In David Pownall’s Master Class, Russian composers Dmitri Shostakovich and Sergei Prokofiev are called to the Kremlin by Josef Stalin. In this imagined meeting, the dictator demands they stop writing such depressing music.
As Stalin and one of his officer’s (no character names are provided in the program) proceed to lecture, berate, mock, and admonish the two men, they eventually break their records as the composers watch. It is all a bit labored and one-sided, as the two musicians are powerless in the situation.
And while the actors – Tariq Leslie, James Gill, Chris Lam, and Chris Robson – are all quite fine, the script is so heavy-handed and relentless it makes for a challenging theatrical experience.
While act two adds a new interaction between the characters and provides some much-needed humour, like any abusive relationship it doesn’t take long for the nastiness to return.
Under Evan Frayne’s direction, Master Class is presented on a thrust stage, with the audience seated on three sides. The imperative in this any non-traditional configuration is to ensure the sight lines are maintained for the entire audience. Unfortunately, this is not the case here.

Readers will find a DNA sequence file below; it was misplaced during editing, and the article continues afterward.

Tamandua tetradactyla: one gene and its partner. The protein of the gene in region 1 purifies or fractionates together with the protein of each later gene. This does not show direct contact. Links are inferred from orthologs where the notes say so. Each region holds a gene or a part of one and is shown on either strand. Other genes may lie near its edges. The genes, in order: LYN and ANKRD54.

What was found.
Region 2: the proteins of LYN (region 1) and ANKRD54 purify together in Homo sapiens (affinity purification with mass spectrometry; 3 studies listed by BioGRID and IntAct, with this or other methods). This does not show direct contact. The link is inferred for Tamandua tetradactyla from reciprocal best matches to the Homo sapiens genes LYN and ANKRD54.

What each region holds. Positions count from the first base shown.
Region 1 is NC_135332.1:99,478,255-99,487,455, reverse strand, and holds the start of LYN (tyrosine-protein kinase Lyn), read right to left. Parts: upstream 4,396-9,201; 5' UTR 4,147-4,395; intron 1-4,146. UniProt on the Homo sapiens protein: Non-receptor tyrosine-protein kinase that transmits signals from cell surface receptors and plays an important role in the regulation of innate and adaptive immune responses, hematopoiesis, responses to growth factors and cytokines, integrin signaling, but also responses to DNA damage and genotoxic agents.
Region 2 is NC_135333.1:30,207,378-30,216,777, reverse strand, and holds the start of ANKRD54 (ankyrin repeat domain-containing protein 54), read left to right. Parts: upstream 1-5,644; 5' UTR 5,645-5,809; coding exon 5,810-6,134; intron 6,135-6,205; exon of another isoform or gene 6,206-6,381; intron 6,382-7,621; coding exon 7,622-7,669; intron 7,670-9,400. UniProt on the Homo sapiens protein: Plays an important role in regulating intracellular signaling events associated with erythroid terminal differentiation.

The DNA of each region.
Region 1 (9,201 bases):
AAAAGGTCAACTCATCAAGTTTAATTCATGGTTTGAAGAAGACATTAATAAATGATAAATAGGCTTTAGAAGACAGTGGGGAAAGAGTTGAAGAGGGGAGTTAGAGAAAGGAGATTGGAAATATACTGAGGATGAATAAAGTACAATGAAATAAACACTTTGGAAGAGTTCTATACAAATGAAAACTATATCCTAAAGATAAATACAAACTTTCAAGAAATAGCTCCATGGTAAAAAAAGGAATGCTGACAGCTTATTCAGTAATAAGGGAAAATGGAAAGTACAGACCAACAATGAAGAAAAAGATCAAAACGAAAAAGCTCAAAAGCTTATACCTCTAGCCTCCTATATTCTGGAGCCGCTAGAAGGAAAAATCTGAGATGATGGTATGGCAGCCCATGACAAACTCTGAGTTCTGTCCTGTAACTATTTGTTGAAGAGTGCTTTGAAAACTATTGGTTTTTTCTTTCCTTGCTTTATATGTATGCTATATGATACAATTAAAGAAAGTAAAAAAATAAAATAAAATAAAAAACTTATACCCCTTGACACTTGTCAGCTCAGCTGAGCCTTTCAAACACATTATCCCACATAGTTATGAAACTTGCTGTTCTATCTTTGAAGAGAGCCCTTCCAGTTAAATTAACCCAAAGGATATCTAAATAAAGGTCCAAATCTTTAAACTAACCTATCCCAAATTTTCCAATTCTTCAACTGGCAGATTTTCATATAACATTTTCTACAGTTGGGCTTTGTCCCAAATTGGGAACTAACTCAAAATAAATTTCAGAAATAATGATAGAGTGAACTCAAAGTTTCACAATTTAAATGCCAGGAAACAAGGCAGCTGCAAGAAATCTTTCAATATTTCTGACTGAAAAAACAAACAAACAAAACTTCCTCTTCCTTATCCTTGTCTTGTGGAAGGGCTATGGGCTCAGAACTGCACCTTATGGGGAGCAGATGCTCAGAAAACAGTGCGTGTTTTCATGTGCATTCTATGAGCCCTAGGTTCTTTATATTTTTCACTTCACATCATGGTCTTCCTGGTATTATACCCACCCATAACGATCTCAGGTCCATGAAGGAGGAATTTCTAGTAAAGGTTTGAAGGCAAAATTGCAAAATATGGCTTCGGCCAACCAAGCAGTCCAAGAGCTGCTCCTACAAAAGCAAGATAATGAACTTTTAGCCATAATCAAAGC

With the two composers seated in chairs facing the audience on the left, the view for the audience on the right for much of act one is the back of their heads. An easy solution would have been to move the men upstage, allowing everyone a view of the men’s reactions to the verbal attacks.
The technical difficulties of mounting three shows in repertory also proved to be problematic. Mr. Gill’s costume is ill-fitting, and when he removed his jacket it revealed a twisted elastic waistband. Lauchlin Johnston’s set includes a bathroom with a very wobbly door and walls.
While one can admire this company and its mandate, there are huge challenges in making Master Class compelling. Unfortunately, this production failed to overcome many of them.
Master Class by David Pownall. Directed by Evan Frayne. An Ensemble Theatre Company production. On stage at the Jericho Arts Centre (1675 Discovery St, Vancouver), playing in repertory with A Prayer for Owen Meany and In the Next Room until August 16. Visit http://ensembletheatrecompany.ca for tickets and information.